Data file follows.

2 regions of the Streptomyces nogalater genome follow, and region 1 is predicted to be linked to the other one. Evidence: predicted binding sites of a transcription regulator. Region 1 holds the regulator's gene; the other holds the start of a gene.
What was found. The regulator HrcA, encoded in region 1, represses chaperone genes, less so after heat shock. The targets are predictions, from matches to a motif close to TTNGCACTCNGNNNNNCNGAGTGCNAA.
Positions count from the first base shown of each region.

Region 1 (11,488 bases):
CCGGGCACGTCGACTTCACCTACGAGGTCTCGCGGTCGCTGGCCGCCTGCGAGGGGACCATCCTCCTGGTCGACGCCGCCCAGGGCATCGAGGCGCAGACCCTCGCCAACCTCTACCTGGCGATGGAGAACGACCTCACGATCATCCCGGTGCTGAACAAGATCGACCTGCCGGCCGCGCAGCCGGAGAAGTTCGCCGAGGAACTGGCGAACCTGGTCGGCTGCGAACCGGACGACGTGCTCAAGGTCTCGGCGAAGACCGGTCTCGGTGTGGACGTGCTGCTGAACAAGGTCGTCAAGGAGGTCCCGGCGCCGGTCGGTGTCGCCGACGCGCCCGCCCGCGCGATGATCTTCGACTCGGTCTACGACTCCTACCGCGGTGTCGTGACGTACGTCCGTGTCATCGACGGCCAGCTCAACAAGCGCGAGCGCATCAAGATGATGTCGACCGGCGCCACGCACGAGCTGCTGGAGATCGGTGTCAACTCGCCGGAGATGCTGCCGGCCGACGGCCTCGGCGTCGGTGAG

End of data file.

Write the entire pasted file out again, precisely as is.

2 regions of the Streptomyces nogalater genome follow, and region 1 is predicted to be linked to the other one. Evidence: predicted binding sites of a transcription regulator. Region 1 holds the regulator's gene; the other holds the start of a gene.
What was found. The regulator HrcA, encoded in region 1, represses chaperone genes, less so after heat shock. The targets are predictions, from matches to a motif close to TTNGCACTCNGNNNNNCNGAGTGCNAA.
Positions count from the first base shown of each region.

Region 1 (11,488 bases):
CCGGGCACGTCGACTTCACCTACGAGGTCTCGCGGTCGCTGGCCGCCTGCGAGGGGACCATCCTCCTGGTCGACGCCGCCCAGGGCATCGAGGCGCAGACCCTCGCCAACCTCTACCTGGCGATGGAGAACGACCTCACGATCATCCCGGTGCTGAACAAGATCGACCTGCCGGCCGCGCAGCCGGAGAAGTTCGCCGAGGAACTGGCGAACCTGGTCGGCTGCGAACCGGACGACGTGCTCAAGGTCTCGGCGAAGACCGGTCTCGGTGTGGACGTGCTGCTGAACAAGGTCGTCAAGGAGGTCCCGGCGCCGGTCGGTGTCGCCGACGCGCCCGCCCGCGCGATGATCTTCGACTCGGTCTACGACTCCTACCGCGGTGTCGTGACGTACGTCCGTGTCATCGACGGCCAGCTCAACAAGCGCGAGCGCATCAAGATGATGTCGACCGGCGCCACGCACGAGCTGCTGGAGATCGGTGTCAACTCGCCGGAGATGCTGCCGGCCGACGGCCTCGGCGTCGGTGAG